reported that there were over 900 prisoners in a space originally 
intended for 300 (later upgraded to accommodate 553) at the Camp Street 
prison in Georgetown.  Corrections authorities admit that the average 
population at Camp Street prison has been about 806 prisoners.  Prisons 
officials claim that Camp Street is the only prison that is 
overpopulated.  After a prison break in October at Lusignan, when scores 
of prisoners escaped into surrounding communities, the GHRA claimed that 
the number at that prison was excessive as well.

The severe overcrowding at Camp Street prison is blamed on the law 
courts and recent sentencing guidelines that require mandatory prison 
sentences of 3 to 5 years for narcotics possession.  Most of the 
prisoners were convicted on narcotics charges involving small amounts of 
marijuana.

The GHRA cited poor diet, inadequate medical attention, underpaid and 
poorly trained staff, and lengthy trial delays as problems facing the 
prison system.  Local press sources report that due to overcrowding, 
tuberculosis, sexually transmitted diseases including HIV/AIDS, and 
other health problems are rising, posing serious public health risks for 
inmates when they are freed and return to their communities.  
Additionally, due to restricted budgets and other limitations, the large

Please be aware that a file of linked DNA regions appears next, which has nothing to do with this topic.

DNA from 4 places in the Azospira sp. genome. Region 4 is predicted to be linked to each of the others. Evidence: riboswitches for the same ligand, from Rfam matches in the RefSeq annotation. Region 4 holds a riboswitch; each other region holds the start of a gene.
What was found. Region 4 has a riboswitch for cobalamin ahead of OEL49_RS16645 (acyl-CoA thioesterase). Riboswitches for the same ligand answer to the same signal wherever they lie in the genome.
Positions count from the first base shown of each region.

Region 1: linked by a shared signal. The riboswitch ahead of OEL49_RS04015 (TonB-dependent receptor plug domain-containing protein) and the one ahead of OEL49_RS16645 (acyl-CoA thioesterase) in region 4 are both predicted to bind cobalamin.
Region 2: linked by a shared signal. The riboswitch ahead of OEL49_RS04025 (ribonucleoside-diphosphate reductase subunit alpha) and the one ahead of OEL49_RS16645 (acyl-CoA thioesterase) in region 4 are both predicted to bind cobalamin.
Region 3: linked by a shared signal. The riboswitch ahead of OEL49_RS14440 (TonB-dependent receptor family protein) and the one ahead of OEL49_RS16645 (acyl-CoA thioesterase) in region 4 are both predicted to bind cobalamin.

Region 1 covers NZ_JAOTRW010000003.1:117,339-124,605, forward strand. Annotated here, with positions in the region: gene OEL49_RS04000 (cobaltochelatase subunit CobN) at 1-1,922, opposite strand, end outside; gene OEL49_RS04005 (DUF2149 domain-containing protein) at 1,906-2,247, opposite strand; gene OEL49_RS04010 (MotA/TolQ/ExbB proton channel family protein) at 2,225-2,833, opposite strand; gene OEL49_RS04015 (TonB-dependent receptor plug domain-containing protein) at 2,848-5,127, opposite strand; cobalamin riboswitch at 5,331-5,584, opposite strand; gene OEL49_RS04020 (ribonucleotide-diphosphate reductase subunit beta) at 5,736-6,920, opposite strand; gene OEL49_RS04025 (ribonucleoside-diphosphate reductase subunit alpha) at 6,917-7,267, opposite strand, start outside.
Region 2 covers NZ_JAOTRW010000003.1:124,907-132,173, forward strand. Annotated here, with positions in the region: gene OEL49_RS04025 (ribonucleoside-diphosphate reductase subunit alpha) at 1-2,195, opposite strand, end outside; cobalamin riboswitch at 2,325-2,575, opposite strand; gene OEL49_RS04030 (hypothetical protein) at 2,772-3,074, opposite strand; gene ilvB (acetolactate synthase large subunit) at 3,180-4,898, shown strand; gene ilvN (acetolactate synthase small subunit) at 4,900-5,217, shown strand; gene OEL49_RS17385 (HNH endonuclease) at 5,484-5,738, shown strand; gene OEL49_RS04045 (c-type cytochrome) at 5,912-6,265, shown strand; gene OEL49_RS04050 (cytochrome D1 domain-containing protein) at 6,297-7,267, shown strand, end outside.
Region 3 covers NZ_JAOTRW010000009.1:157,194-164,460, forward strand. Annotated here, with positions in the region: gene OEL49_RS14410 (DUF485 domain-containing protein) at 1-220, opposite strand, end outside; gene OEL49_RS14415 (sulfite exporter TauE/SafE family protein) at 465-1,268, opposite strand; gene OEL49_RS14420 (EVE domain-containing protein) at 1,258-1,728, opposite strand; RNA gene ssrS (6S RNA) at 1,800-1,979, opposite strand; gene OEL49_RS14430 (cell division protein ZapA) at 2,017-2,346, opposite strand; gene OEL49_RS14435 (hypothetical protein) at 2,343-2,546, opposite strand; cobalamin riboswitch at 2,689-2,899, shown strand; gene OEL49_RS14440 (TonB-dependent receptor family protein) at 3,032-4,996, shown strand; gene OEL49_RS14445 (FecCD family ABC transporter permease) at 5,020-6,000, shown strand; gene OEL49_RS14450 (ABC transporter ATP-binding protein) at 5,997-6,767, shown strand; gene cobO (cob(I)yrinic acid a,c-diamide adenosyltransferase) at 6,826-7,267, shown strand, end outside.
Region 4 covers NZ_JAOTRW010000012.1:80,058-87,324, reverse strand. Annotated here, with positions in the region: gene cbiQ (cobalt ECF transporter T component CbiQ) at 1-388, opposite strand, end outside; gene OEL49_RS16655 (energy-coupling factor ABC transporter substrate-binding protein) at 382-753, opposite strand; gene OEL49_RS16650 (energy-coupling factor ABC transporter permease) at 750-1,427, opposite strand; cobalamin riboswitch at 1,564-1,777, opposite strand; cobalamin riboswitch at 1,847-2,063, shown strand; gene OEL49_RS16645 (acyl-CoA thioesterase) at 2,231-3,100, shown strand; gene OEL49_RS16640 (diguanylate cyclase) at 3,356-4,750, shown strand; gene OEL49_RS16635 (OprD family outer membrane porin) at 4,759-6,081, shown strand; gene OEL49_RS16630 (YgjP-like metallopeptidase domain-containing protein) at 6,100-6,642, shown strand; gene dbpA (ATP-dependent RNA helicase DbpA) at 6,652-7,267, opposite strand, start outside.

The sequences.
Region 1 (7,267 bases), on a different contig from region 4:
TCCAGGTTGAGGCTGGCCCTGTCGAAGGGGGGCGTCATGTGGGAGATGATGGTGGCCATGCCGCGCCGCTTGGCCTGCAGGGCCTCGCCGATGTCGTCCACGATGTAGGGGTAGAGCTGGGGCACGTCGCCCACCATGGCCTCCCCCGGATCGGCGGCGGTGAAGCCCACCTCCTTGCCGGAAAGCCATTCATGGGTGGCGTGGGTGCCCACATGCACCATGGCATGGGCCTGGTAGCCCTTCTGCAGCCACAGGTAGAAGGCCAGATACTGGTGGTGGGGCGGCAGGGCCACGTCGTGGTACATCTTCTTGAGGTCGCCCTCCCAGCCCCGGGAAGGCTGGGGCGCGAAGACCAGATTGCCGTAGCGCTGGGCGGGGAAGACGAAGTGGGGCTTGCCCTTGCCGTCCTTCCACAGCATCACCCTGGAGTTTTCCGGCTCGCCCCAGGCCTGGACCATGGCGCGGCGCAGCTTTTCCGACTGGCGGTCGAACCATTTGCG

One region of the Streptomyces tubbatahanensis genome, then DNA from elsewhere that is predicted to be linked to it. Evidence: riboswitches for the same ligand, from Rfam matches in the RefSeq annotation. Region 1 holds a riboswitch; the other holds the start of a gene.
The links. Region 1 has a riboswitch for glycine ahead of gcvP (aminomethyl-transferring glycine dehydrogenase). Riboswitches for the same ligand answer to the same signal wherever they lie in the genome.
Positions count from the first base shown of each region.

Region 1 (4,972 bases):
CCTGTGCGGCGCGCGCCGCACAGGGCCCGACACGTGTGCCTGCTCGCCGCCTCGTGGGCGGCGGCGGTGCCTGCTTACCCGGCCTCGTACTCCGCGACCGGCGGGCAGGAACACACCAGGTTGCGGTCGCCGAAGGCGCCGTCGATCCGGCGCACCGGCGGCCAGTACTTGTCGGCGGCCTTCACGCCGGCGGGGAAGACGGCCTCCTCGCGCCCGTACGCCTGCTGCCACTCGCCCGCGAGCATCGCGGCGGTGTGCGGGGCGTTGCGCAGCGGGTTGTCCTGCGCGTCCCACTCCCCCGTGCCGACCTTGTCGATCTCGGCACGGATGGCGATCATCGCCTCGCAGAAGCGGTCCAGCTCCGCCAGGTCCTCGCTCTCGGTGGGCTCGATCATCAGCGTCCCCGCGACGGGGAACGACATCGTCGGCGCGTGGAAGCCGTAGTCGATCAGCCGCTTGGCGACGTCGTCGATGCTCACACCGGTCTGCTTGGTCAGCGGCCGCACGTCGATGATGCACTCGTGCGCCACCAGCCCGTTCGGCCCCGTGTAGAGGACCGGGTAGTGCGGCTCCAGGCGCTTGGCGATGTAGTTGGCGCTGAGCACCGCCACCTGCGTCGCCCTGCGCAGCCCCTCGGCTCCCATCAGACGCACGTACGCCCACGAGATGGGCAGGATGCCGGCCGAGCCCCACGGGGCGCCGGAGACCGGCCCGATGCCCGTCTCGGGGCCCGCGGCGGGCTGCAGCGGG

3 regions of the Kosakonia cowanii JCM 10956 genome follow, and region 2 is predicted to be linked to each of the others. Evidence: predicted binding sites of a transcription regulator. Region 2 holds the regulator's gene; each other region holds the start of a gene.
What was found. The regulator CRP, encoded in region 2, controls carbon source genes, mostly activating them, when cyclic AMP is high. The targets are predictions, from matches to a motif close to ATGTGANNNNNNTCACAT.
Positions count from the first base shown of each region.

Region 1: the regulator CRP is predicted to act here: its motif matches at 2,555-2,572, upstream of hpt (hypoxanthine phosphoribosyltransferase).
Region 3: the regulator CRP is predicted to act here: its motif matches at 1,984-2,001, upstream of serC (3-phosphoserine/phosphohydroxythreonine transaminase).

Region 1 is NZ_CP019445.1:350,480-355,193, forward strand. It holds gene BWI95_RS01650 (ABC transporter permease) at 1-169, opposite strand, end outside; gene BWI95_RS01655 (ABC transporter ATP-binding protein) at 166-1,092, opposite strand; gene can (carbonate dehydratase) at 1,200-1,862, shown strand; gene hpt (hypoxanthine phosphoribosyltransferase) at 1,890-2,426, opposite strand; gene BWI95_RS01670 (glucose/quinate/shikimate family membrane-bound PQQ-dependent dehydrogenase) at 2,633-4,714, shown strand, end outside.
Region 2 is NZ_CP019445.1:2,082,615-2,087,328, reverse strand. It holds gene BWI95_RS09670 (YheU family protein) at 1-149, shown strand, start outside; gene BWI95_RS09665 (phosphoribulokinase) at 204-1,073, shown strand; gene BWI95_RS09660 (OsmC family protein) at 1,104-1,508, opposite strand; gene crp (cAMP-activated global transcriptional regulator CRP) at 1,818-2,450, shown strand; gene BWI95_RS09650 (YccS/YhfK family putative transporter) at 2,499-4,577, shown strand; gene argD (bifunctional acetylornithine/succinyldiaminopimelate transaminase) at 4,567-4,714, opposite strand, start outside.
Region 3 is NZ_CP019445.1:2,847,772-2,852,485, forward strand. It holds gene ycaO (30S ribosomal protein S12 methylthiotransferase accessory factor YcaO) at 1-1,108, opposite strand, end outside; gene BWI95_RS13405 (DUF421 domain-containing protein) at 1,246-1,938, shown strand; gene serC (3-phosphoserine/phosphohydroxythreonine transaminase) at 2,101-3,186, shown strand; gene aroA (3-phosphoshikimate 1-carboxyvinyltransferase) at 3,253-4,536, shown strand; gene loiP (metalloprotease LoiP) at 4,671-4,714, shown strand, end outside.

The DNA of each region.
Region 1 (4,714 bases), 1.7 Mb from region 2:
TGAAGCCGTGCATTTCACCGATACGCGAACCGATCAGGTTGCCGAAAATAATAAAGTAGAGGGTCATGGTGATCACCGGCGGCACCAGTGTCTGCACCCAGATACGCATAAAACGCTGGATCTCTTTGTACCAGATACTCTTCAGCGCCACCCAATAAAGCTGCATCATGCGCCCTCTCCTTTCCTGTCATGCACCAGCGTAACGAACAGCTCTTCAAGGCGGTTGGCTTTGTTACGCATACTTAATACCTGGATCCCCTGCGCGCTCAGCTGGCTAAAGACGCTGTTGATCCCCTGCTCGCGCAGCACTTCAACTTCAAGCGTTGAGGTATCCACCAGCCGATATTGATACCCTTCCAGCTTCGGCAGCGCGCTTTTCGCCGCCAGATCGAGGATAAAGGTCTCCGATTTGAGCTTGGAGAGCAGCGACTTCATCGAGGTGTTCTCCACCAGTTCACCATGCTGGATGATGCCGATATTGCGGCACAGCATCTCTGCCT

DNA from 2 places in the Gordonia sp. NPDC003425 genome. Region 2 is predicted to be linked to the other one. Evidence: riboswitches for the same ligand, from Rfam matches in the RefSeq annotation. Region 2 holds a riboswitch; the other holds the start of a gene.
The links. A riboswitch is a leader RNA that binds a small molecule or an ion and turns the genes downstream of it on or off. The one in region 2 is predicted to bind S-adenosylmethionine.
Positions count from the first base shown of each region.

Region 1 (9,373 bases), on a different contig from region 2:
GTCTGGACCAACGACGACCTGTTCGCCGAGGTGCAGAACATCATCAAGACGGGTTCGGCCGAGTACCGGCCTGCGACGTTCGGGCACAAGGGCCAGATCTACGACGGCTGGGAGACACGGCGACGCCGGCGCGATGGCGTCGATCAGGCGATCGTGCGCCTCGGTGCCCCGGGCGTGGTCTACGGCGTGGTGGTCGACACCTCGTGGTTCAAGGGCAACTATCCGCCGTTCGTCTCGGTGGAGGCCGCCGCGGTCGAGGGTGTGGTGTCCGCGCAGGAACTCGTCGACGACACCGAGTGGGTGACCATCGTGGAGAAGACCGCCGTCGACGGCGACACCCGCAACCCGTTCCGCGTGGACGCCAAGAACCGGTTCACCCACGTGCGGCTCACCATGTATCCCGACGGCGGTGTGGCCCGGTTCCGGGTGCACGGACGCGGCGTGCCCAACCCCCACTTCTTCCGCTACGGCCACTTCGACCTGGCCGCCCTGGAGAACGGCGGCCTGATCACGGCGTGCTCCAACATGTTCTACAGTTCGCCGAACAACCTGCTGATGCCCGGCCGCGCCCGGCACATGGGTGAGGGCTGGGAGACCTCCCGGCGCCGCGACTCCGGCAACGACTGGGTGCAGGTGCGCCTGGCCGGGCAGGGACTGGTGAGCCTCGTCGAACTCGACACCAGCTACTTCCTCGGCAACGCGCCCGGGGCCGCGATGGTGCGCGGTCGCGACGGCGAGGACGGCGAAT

influx of prisoners in recent periods reduces efforts directed at 
rehabilitation and training.

Groups concerned with prison conditions report there is often poor 
sanitation and inadequate access to proper medical care, particularly at 
police station holding facilities.  The East La Penitence police 
station, where women prisoners are held until sentencing, is below 
standard compared to other prisons in the country.  Intended as a 
temporary holding place before sentencing prisoners, the station has 
become a long-term home for many women whose cases are held up in the 
overburdened judicial system.  The Government did appoint a GHRA member 
to the prison visiting committee.

As another example, the Brickdam police station holding facility, a 
temporary detention center for about 50 male prisoners, is overcrowded, 
damp, dimly lit, and foul smelling.  It has 14 cells about 5- by 8-feet